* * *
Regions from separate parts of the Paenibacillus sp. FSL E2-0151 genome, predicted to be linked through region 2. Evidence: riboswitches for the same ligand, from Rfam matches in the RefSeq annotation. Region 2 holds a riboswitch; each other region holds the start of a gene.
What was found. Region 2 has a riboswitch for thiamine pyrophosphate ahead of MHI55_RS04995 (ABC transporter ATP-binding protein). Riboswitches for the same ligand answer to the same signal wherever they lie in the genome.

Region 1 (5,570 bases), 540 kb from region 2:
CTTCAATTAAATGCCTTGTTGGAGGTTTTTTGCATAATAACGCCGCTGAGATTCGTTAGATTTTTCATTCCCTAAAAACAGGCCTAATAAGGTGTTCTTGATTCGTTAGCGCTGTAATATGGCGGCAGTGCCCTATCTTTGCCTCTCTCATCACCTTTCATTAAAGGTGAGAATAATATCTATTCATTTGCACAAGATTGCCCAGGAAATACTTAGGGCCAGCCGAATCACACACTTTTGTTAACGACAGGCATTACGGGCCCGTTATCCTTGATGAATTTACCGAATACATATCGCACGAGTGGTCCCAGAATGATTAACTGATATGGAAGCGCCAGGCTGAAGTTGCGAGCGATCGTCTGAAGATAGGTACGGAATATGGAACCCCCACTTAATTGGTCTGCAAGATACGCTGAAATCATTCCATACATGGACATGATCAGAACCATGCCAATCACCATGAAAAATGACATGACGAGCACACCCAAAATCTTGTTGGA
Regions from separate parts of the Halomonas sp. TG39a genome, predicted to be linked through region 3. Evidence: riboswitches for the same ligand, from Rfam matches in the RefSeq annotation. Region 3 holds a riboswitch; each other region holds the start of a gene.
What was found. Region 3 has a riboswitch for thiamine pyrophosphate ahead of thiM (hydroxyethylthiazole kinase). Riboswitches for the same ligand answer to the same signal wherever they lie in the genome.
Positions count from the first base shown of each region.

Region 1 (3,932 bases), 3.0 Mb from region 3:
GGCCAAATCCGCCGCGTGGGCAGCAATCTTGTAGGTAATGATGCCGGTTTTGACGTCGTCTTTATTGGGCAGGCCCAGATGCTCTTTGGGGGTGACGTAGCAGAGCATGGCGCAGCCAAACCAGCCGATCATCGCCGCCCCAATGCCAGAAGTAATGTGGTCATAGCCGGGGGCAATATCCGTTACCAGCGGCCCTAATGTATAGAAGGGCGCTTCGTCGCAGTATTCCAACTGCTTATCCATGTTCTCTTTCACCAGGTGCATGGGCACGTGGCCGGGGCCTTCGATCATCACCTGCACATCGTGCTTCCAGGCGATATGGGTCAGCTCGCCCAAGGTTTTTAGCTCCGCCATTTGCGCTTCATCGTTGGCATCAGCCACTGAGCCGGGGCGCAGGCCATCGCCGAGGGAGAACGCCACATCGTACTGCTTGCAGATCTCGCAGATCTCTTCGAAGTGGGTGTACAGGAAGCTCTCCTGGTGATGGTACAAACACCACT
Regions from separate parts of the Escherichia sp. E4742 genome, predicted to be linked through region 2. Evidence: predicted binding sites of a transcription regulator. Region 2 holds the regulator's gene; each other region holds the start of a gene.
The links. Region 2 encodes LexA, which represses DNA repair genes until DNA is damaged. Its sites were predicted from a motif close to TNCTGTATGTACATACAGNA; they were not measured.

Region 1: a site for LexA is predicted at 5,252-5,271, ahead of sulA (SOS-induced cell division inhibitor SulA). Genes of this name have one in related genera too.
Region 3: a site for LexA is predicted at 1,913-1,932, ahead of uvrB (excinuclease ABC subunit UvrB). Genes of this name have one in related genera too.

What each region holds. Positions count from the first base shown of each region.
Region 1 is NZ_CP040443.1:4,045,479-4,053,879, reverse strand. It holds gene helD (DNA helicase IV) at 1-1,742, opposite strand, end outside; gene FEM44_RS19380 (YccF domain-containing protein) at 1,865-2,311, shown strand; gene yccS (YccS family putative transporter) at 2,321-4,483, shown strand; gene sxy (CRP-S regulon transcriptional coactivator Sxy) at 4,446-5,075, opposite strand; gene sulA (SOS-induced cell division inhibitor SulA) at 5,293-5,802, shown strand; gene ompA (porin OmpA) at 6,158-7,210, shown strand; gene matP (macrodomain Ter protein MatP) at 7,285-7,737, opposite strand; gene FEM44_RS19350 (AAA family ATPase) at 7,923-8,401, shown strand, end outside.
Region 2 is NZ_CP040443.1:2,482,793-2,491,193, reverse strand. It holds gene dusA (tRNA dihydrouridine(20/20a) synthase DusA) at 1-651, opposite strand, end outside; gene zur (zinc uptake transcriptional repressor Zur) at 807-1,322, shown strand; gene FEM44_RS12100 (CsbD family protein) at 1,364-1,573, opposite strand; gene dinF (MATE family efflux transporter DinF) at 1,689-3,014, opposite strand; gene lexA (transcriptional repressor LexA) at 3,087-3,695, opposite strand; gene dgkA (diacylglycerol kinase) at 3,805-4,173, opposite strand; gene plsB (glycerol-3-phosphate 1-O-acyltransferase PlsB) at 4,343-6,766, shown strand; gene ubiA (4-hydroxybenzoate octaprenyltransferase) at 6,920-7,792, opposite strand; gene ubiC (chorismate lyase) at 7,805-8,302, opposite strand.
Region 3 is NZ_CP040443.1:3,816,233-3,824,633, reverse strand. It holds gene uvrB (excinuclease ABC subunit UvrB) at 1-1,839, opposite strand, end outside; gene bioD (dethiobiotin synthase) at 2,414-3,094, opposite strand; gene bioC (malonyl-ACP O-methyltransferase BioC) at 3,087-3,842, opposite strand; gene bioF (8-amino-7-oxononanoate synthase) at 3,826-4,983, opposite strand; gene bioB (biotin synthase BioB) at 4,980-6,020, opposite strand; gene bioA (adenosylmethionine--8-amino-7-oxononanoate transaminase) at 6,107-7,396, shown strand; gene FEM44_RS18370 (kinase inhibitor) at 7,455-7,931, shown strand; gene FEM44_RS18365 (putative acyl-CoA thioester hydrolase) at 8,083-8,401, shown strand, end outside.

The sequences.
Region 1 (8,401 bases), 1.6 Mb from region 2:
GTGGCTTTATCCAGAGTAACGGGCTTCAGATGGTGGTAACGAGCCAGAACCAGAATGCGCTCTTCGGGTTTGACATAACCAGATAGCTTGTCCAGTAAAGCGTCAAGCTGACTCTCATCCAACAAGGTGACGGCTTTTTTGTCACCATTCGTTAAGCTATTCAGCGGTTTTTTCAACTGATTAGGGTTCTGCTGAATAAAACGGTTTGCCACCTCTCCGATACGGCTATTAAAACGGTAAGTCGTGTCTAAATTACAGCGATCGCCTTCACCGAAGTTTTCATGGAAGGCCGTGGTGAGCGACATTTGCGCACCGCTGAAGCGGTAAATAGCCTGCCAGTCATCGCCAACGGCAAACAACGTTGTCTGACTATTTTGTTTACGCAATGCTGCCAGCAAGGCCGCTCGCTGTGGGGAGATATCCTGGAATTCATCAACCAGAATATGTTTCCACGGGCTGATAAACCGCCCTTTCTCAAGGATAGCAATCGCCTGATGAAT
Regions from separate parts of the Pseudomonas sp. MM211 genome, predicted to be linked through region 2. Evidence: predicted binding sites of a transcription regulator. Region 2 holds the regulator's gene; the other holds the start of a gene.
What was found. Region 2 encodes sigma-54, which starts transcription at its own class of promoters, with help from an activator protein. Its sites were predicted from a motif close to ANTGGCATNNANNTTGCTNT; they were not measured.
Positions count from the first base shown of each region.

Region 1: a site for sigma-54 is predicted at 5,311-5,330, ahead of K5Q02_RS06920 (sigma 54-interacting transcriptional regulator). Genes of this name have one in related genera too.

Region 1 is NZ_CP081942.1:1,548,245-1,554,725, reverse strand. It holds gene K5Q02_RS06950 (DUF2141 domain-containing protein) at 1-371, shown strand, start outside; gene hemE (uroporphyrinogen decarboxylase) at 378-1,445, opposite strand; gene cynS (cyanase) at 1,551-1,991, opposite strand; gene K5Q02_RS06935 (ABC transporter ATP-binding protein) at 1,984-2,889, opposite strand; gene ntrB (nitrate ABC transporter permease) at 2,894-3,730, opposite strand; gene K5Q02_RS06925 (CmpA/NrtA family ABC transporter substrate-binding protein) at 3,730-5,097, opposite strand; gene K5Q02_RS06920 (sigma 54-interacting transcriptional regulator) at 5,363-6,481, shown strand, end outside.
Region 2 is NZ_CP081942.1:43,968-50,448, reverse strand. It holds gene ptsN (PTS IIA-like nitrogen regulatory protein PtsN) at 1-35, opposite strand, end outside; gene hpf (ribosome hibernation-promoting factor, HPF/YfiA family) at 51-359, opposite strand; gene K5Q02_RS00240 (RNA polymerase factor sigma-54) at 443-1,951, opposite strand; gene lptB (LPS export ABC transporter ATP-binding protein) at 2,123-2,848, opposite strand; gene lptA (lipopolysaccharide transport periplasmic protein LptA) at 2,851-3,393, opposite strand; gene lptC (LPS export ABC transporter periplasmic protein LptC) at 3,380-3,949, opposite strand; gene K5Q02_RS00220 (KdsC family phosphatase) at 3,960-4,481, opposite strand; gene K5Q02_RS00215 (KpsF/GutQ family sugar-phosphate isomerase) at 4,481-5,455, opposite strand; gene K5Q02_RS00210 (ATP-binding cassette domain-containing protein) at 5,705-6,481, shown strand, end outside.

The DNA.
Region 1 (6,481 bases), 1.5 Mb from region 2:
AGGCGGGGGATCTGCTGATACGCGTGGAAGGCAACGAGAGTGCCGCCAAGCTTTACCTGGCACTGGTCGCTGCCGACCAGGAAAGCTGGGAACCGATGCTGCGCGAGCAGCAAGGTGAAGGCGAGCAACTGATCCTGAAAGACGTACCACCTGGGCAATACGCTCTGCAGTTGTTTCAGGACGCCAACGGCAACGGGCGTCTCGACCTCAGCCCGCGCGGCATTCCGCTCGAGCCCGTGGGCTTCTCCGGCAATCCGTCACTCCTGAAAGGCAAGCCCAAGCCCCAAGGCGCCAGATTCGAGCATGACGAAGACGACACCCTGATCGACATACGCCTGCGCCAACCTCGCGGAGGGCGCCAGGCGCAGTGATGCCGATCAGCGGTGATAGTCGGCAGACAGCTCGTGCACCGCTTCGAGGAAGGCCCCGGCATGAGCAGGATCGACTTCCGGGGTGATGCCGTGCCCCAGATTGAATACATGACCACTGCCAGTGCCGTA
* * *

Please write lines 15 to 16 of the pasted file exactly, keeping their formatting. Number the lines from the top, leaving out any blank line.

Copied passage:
Region 1 is NZ_CP040443.1:4,045,479-4,053,879, reverse strand. It holds gene helD (DNA helicase IV) at 1-1,742, opposite strand, end outside; gene FEM44_RS19380 (YccF domain-containing protein) at 1,865-2,311, shown strand; gene yccS (YccS family putative transporter) at 2,321-4,483, shown strand; gene sxy (CRP-S regulon transcriptional coactivator Sxy) at 4,446-5,075, opposite strand; gene sulA (SOS-induced cell division inhibitor SulA) at 5,293-5,802, shown strand; gene ompA (porin OmpA) at 6,158-7,210, shown strand; gene matP (macrodomain Ter protein MatP) at 7,285-7,737, opposite strand; gene FEM44_RS19350 (AAA family ATPase) at 7,923-8,401, shown strand, end outside.
Region 2 is NZ_CP040443.1:2,482,793-2,491,193, reverse strand. It holds gene dusA (tRNA dihydrouridine(20/20a) synthase DusA) at 1-651, opposite strand, end outside; gene zur (zinc uptake transcriptional repressor Zur) at 807-1,322, shown strand; gene FEM44_RS12100 (CsbD family protein) at 1,364-1,573, opposite strand; gene dinF (MATE family efflux transporter DinF) at 1,689-3,014, opposite strand; gene lexA (transcriptional repressor LexA) at 3,087-3,695, opposite strand; gene dgkA (diacylglycerol kinase) at 3,805-4,173, opposite strand; gene plsB (glycerol-3-phosphate 1-O-acyltransferase PlsB) at 4,343-6,766, shown strand; gene ubiA (4-hydroxybenzoate octaprenyltransferase) at 6,920-7,792, opposite strand; gene ubiC (chorismate lyase) at 7,805-8,302, opposite strand.